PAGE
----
“Sheri didn’t feel good all week and thought she had the flu,” explained Scott Rushing, Sheri’s husband. Scott wasn’t normally at home during the day. But on Friday, March 23, 2018, he was home recovering from gall bladder surgery. It was a Tuesday. The following is an excerpt from Scott’s written account of that morning and the following few days:
“. . . I actually felt okay as long as I didn’t move any muscles in my abdomen. About 8:30 a.m. Sheri said a walk would be a good idea to ‘loosen up’ so I did what most husbands of 25 years would do – I went for a walk. Looking back, Sheri seemed tired and she didn’t look like her usual self; her color wasn’t normal. When I got back from my walk about 9 a.m., Sheri was in the kitchen. She said she definitely had the flu. She got her cup of coffee and sat down at the kitchen table while I went to the couch to read the news on my IPad. At about 9:15 a.m., I heard what I thought was coffee spilling. Being in the living room, I could not see her in the kitchen. I remember saying, ‘Hey, did you spill your coffee?’ At the same time, Sheri’s mom, Ann, was walking into the kitchen. ‘Scott, Sheri is blue’ is the next thing I heard! I rolled off the couch and went straight to the kitchen.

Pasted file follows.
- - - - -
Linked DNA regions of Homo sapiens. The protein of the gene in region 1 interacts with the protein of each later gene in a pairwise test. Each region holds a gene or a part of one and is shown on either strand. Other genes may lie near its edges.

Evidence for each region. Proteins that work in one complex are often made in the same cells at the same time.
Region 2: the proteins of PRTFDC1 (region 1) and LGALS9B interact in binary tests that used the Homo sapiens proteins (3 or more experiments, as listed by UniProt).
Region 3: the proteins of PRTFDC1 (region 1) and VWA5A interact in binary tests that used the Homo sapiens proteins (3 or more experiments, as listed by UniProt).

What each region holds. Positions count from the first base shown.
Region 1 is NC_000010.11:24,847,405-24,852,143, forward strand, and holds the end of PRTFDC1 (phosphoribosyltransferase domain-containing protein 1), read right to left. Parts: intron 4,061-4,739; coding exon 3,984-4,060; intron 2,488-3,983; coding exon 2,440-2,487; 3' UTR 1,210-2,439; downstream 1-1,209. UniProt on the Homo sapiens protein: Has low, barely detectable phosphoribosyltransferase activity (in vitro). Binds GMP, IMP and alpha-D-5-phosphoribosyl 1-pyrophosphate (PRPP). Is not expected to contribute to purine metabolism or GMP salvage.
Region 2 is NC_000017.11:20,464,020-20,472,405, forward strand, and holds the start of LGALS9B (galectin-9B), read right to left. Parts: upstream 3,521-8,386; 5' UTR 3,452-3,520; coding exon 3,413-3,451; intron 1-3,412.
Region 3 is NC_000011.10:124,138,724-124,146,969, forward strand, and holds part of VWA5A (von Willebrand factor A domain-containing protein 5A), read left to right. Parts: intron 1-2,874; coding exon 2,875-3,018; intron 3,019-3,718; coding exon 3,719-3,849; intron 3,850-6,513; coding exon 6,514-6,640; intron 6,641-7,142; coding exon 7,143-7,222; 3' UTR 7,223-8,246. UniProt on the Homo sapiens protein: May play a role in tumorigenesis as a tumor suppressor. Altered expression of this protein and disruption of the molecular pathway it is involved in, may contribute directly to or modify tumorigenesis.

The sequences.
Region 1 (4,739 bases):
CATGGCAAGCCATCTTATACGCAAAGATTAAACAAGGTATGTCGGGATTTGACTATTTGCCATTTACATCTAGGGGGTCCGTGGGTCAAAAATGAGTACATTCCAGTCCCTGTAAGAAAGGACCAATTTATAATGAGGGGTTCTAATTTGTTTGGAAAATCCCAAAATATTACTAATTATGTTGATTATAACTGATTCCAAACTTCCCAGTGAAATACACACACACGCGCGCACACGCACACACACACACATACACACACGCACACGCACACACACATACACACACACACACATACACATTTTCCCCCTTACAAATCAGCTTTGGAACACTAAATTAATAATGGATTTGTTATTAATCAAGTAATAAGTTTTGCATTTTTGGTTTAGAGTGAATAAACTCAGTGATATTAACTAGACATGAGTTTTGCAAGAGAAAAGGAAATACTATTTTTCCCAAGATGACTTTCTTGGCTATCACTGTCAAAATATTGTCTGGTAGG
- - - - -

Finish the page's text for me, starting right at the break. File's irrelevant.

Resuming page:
Sheri was slumped over in the chair and she was blue. Sheri was by no means a large woman – she was tall, 5’10” and about 140 pounds. Ann and I got Sheri on the floor and I began to do what I have been trained to do for 32 years, CPR. This time was definitely different. My patient was my wife. I had my county issued emergency portable radio in the house by the coffee pot – I am a volunteer fire/EMR in Jones County – it is usually in my Tahoe. So, I reached for my radio and pressed the talk button, ‘Calhoun 2, Code Blue with my wife, (home address). The dispatcher was on top of my emergency. He professionally coordinated fire, rescue, ambulance and sheriff’s departments. His voice was so smooth, almost cold like, but confident. I did one round of CPR and remembered I am a d--- EMR with 30 plus years of experience. I have a fully stocked trauma kit and AED in my Tahoe. I stopped CPR and got my gear out of the Tahoe and started using it. After the second round of CPR I honestly didn’t think I could go anymore. I felt like every stitch in my stomach was ripped out. I called back to dispatch and asked for a deputy in the area to help. I literally needed anyone in the area to help. I didn’t hear it over my radio, but there were four deputies already headed my way. After about three or four minutes, the first fireman from my volunteer department, Tyler, walked through the door. He was off work that day at home and responded to my call for help. We agreed that he would do chest compression and I would manage her airway. That seemed to work for the most part. The first deputy arrived in about five minutes and took over my duties. The paramedics, firemen and deputies all arrived at the house within six or seven minutes. Someone, I still don’t remember who, suggested I step outside to get some air and that was a good idea at the time. I was white as a ghost. I asked the paramedic, Sherry, what rhythm Sheri was producing and it was obvious when I saw the cardiac monitor – asystole. I remember Sherry saying ‘Scott, we are not giving up.’ Sherry and the two other medics, Blane and Rene, continued to work on Sheri. They never stopped, never gave up.”